Even before Chip and Joanna Gaines of HGTV “Fixer Upper” fame popularized shiplap, reclaimed wood was inviting itself into homes of every style. The warmth, rusticity and sense of history of reclaimed boards adds character not just to the interiors of cottages and bungalows, but modern, minimalist dwellings, transitional structures and more.
With an industrial modern “farmhouse” aesthetic all the rage — even just a hint in that direction — reclaimed wood has never felt more at home.
It works especially well to set off areas of a home, signaling comfort and ease. Popular applications include front entry walls and accent walls behind dining tables, staircases, beds and free-standing tubs, as well as the bases of kitchen islands and even doors and fireplace walls, as long as safety is taken into consideration. In moderation, it works well on a vaulted ceiling to make the space seem less cavernous. But if that seems too dark or heavy, beams may provide just the right note of casual charm. To best showcase the wood, keep all of the nearby colors and patterns simple and subdued.
While it is hard to beat the real thing for authenticity with all of its peeling paint and age marks, there are drawbacks, namely heath concerns like lead in the paint, mold, mildew, volatile organic compounds, insects or insecticide residue, adhesives and other toxic chemicals. To reduce warping and end any insect infestations, lumber that has been guaranteed kiln-dried is highly recommended. If you have located lumber that you want to have kiln-dried, keep in mind that this can be a time-consuming process, taking up to a year for big, thick beams.
To avoid these issues, you might consider the many commercial planks made to look aged and “reclaimed.” Yes, that defeats the purpose of recycling wood from a shipping pallet, barn, boat, shed, mill or commercial structure. However, it may be worth it to get the look and feel without the downside of health risks, in addition to nails, splinters and warping, which creates additional installation headaches.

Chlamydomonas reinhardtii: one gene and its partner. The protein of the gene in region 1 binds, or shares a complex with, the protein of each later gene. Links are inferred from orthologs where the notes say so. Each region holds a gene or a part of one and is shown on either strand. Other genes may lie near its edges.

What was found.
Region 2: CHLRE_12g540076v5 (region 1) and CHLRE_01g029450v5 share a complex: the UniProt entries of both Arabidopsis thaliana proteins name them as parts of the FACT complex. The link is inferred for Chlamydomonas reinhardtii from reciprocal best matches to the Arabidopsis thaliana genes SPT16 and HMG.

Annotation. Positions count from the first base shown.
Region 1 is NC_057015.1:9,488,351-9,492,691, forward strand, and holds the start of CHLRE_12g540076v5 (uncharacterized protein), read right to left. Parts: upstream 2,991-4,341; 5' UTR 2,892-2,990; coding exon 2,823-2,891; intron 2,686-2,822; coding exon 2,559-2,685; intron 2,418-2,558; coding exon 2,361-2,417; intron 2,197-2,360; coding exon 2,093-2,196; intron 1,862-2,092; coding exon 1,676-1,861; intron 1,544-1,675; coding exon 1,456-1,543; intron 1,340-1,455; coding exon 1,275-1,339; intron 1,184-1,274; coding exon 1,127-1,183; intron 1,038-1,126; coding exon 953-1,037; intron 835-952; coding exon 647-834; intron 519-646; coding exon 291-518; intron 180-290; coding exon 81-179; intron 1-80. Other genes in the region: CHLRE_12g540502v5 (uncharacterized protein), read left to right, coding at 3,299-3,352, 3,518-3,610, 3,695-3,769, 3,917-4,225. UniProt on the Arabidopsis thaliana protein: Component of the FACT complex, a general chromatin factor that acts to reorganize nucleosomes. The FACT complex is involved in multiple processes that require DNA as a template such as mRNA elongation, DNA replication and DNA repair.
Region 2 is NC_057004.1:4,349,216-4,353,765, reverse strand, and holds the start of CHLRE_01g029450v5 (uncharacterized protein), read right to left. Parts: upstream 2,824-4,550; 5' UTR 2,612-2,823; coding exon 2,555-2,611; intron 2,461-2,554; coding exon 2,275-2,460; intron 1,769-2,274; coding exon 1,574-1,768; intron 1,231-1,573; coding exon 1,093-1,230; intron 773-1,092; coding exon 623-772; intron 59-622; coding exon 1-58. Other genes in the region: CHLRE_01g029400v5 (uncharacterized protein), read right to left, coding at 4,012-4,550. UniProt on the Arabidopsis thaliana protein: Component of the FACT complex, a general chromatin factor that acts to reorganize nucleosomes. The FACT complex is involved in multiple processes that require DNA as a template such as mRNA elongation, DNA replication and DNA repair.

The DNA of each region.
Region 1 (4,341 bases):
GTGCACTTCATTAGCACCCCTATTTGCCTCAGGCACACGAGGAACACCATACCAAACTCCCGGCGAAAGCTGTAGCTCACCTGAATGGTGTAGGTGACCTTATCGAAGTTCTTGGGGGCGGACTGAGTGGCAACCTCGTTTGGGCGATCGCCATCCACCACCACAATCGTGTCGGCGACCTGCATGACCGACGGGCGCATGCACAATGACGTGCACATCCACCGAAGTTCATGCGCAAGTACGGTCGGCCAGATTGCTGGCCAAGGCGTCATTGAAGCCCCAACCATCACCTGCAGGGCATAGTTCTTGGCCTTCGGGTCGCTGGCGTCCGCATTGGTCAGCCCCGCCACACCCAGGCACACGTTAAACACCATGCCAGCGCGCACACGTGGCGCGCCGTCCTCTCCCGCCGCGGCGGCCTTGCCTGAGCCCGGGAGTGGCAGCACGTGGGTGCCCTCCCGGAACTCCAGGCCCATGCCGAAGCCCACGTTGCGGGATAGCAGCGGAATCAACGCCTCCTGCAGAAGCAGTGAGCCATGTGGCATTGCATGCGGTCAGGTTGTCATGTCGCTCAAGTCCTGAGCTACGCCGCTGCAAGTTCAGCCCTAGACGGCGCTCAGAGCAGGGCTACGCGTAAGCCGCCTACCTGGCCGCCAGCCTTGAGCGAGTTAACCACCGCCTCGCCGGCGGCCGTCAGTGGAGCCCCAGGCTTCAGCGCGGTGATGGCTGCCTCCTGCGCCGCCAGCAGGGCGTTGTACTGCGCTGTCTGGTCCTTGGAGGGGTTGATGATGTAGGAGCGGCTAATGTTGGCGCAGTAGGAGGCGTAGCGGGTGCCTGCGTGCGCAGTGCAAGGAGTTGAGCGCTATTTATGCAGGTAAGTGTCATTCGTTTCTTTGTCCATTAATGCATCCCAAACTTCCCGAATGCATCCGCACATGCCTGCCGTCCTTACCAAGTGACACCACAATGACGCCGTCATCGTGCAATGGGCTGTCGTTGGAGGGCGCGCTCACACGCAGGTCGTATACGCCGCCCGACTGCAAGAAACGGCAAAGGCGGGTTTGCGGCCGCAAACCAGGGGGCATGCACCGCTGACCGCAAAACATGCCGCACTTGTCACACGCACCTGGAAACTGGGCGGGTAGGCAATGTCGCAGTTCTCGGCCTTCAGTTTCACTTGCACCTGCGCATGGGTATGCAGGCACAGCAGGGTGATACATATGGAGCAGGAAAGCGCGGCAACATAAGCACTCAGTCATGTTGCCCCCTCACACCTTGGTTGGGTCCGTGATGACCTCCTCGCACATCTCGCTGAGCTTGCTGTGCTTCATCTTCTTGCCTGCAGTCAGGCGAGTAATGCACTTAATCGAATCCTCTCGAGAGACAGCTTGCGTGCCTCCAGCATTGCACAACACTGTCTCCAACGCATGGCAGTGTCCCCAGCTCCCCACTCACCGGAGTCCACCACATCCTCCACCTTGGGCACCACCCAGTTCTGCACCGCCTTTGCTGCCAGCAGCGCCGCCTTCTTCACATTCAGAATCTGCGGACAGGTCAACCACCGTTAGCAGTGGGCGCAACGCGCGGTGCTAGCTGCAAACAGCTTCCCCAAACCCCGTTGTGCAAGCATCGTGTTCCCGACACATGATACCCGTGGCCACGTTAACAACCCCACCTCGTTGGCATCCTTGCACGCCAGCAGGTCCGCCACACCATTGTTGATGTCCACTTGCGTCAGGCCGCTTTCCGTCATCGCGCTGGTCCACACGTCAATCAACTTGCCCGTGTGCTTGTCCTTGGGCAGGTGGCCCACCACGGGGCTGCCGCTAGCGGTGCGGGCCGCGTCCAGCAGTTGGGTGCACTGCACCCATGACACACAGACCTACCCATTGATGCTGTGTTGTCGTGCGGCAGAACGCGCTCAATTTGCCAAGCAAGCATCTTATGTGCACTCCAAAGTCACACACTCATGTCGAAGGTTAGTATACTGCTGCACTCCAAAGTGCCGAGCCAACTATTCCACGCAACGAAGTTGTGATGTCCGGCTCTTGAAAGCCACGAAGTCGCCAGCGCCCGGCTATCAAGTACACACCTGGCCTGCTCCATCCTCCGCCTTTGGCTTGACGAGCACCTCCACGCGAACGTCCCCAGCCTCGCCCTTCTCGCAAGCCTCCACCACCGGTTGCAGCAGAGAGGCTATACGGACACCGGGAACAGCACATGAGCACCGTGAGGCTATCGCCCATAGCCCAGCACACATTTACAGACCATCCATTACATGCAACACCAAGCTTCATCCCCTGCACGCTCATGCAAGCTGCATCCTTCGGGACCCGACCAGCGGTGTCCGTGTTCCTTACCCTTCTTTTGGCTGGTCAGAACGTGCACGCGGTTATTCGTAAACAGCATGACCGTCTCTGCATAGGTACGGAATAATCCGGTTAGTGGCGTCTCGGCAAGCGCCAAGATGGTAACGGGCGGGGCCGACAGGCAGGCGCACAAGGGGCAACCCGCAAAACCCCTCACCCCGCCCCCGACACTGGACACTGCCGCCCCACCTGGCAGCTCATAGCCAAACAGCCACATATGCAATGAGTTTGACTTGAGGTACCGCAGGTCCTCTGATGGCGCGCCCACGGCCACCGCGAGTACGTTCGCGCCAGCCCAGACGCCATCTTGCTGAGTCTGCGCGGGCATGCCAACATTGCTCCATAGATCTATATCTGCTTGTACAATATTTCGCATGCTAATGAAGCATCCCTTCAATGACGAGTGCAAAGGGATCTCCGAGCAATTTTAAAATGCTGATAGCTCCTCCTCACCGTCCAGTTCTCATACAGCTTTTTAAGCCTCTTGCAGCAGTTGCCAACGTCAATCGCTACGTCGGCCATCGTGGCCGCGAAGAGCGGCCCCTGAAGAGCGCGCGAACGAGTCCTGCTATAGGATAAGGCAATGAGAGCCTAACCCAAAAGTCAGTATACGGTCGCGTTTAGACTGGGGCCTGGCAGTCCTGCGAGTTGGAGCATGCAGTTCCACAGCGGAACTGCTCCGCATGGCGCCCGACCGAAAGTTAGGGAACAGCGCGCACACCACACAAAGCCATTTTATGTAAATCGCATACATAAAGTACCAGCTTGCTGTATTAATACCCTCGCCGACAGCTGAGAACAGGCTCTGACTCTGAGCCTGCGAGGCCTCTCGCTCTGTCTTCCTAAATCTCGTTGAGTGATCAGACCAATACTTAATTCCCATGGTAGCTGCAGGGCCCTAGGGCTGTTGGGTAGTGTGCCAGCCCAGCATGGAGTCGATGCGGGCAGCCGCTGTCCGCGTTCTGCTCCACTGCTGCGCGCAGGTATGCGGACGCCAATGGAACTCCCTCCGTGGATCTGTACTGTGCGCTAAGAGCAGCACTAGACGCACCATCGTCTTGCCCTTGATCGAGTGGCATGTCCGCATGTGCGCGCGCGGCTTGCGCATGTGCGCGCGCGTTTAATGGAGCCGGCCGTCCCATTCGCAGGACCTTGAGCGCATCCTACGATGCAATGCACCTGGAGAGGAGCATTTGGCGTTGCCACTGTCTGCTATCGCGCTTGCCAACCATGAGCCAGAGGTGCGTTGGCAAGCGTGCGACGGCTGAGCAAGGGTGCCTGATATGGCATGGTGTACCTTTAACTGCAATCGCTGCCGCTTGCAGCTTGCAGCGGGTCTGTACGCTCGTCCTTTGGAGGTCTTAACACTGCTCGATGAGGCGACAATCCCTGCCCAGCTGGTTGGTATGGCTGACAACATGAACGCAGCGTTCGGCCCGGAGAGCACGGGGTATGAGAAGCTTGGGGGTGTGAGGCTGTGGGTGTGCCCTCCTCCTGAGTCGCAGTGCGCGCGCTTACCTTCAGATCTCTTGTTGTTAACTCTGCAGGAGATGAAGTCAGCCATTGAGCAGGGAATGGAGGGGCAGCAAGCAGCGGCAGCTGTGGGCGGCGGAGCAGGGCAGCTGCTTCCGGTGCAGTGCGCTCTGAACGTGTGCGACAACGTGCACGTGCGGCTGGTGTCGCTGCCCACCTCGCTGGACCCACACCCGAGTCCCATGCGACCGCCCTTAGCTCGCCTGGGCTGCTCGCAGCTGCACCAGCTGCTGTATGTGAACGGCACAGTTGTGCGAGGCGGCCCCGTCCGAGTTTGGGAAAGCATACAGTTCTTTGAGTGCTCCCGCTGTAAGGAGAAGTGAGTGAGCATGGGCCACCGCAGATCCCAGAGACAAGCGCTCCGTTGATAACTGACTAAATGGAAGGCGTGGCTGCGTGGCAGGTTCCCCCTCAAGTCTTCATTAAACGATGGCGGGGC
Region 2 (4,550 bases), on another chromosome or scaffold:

Many a DIYer has taken on the reclaimed wood accent wall and have both the horror stories and successes to prove it. While a fairly skilled and tenacious weekend warrior can make it happen, if you can afford it, I advise, at the very least, the services of a professional trim carpenter. For starters, all baseboards and door frames will need to be removed and reinstalled, as the wood will add considerable depth to the wall. This means that electrical boxes and the like also need to be moved forward to be flush with the new wall surface.
It is recommended that any finishing work be done to the planks or boards prior to installation. Then, the boards themselves need to be nailed — or, preferably, attached with trim screws — to studs, which should be marked before beginning. If the first board isn’t on level, the whole wall will appear to slant. If the boards are to run vertically, you will need to first attach furring strips to the wall. Regardless, the planks should be cut to various lengths and installed so that they don’t all end at the same place from row to row creating an unnatural uniformity.
The horizontal lengths of the boards should be spaced about the depth of a coin; many people use pennies as spacers. But it is the regretful DIYer who neglects to space boards end to end. Unless you provide room for the boards to expand as the humidity in the room fluctuates, you run the risk of creating a warping issue, which will likely pop boards off the wall. Bringing the boards indoors and letting them acclimate for some 48 hours can help reduce the risk of maddening warping. Then, there is the finishing work of concealing nail holes, caulking at the top and bottom.
While the results are dramatic, as you can see, the process can be time-consuming and frustrating. If I can help you with your reclaimed wood wall — or any other building or remodeling needs — please email me at Chris@vbhomesliving.com.
Chris Ettel is founding partner of VB Homes. He serves on the Tidewater Builders Association board of directors, served as past chairman of the TBA Remodelers Council and is a longtime board member.